For example, I said to J as we hid in the buckety leather of the mustang convertible (top up): was S’s mother where she was supposed to be today?
The DJ arrived for Wren’s Second Hour and when I passed through the crowded room to get a piece of cheese, I found myself dancing to Fela, which magnetically attracted what had been mere Head Bobbers into a swirling mass of Jumping JuJu People. I tried to commune with them but (a) my heart was too heavy and / or (b) they were *not* Ancients, able to regenerate small humans in the wake of enormous tragedy.
J and I drove to the twinkling cluster of motels that house San Diego’s visitors, wordlessly ate from their diner, let ourselves into the room we mechanically hired, and silently laid down to instant sleep.
The next day we escorted Wren and S as they quickly gathered themselves to fly to the crime scene, punctuated by the arrival of hideous details via the land line and brand new cell phone they purchased in order to instantaneously accessible to S’s brother, and, increasingly, the Boulder police. By the end of the day, J and I were slumped in seats in some multiplex in the GasLight, grateful we had been too late arriving to see Gosford Park and had resorted to the Royal Tanenbaums. MZ was irritated we saw it without him, and when it was released for home consumption we watched and I sat with my eyes closed asking myself just how difficult life would be if I continued to imprint this movie with the murder-suicide of an elderly Colorado couple.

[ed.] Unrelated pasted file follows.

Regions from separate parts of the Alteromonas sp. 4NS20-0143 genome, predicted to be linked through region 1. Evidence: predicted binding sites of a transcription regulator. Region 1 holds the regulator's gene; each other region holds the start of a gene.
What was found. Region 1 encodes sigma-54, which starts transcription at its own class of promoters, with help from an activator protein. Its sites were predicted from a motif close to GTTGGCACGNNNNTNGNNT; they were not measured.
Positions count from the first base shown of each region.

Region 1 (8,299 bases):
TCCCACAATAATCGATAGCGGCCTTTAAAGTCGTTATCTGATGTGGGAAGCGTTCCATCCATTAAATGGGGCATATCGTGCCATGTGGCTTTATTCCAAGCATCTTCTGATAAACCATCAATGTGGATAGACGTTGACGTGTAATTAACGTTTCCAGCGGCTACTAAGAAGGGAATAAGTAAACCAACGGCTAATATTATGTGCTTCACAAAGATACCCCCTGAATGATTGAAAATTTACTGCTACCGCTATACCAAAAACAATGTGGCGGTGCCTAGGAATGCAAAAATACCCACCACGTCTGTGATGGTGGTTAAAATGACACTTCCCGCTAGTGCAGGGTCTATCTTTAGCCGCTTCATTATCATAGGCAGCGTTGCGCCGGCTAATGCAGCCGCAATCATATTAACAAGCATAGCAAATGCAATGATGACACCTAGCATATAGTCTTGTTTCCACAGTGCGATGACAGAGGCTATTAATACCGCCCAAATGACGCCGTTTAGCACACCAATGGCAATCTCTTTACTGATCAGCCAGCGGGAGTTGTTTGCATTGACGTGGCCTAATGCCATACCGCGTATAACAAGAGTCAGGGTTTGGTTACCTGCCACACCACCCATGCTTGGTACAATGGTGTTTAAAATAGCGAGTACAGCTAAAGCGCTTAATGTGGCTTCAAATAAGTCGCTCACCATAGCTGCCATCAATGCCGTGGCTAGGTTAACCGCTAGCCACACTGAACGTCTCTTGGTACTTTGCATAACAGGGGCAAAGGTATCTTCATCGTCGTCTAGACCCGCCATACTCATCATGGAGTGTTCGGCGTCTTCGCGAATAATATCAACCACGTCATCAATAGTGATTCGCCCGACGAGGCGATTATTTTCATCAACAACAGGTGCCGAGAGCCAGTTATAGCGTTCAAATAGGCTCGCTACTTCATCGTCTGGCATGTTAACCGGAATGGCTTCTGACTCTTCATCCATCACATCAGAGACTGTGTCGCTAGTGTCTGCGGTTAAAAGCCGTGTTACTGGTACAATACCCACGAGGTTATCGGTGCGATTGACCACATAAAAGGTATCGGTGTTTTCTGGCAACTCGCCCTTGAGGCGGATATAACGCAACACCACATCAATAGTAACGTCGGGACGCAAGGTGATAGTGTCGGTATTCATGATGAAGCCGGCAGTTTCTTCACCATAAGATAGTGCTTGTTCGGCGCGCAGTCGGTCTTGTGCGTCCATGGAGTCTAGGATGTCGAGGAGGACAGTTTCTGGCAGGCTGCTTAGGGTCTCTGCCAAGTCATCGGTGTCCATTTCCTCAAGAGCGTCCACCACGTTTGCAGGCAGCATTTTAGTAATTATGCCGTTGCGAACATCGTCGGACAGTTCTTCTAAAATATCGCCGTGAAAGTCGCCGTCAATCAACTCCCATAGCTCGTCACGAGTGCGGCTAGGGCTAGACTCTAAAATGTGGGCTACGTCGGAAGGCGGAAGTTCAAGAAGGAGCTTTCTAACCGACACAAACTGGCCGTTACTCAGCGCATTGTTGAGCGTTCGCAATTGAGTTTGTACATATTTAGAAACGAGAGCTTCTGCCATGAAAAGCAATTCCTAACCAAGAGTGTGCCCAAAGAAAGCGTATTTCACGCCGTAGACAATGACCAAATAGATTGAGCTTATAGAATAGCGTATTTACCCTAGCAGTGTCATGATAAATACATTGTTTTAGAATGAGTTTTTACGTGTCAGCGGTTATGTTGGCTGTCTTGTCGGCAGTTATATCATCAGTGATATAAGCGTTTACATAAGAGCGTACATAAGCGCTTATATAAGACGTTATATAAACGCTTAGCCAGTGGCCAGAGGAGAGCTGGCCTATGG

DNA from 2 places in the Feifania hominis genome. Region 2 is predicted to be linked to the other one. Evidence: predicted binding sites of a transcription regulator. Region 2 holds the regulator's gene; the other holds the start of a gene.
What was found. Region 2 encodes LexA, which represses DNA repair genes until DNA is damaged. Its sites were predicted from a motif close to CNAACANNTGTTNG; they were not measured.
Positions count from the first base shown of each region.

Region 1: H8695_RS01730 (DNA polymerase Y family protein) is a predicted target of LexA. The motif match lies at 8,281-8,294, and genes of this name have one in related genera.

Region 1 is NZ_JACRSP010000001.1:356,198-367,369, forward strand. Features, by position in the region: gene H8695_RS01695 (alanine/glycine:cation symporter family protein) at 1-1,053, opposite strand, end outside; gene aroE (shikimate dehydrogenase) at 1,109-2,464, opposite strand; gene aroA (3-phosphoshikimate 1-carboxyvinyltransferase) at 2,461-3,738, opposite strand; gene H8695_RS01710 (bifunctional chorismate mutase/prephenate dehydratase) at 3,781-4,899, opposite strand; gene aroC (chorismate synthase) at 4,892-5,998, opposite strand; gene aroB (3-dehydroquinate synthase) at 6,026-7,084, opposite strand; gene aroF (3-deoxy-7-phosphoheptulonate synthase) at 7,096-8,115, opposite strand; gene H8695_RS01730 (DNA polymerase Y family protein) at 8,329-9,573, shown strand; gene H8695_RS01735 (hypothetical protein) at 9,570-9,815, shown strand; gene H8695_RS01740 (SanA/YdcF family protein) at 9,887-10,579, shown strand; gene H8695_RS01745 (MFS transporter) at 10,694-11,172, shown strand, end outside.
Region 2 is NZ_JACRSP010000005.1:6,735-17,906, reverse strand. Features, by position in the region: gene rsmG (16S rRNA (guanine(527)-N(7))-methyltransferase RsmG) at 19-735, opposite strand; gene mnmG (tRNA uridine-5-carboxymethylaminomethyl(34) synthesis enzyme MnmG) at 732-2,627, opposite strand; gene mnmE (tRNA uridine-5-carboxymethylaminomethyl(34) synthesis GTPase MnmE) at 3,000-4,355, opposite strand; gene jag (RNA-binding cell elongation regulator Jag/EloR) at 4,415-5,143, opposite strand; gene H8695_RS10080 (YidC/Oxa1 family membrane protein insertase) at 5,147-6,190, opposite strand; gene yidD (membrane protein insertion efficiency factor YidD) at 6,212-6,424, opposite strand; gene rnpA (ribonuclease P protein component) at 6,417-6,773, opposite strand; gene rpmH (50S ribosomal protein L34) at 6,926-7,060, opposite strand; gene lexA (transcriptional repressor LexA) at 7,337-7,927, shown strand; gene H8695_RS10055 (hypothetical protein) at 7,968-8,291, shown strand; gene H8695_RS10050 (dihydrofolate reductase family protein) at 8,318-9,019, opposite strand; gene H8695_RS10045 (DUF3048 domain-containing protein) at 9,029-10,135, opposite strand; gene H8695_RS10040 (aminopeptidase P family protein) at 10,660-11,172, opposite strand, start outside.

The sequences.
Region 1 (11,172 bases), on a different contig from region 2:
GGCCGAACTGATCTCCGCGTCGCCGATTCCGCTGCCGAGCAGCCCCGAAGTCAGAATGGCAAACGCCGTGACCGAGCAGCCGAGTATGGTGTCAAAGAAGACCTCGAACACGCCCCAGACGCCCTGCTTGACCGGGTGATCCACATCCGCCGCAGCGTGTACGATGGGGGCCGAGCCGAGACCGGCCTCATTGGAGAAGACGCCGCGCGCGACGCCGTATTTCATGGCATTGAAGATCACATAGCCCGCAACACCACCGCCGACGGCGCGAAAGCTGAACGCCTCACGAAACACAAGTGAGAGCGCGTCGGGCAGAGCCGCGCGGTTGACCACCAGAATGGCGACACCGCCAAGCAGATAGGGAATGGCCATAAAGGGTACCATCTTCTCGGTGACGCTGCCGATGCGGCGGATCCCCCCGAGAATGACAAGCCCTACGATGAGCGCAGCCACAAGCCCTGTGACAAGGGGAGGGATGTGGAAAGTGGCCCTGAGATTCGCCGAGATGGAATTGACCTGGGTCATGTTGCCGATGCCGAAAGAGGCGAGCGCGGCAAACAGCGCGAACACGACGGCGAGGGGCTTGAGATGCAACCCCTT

J and I closed up Wren and S’s house that Monday and turned over the keys to a neighbor. It took me a month or so, but I finally made copies of Wren’s First Hour and sent them to Wren and J with brief, and slightly confessional, cover notes. Word got out and people asked for additional burns. I played it one morning at mocha before people arrived, standing in the studio making a motion, but never moving, a table that Wren and I had often moved together. A new wave of staff there had a completely different view of what morning bells sound like. I burned a dozen more copies. Apparently it’s an excellent way to start a party.
If I cannot cry, I use Wren’s First Hour to get there. If I cannot tolerate another second, I use 3,600 of them in its stead. If I’m at a loss, I use Wren’s First Hour to garner absolute perspective on what loss is really about. And sometimes I put it on just as people are gathering, and watch them warm up: to eachother, to the groove, to life itself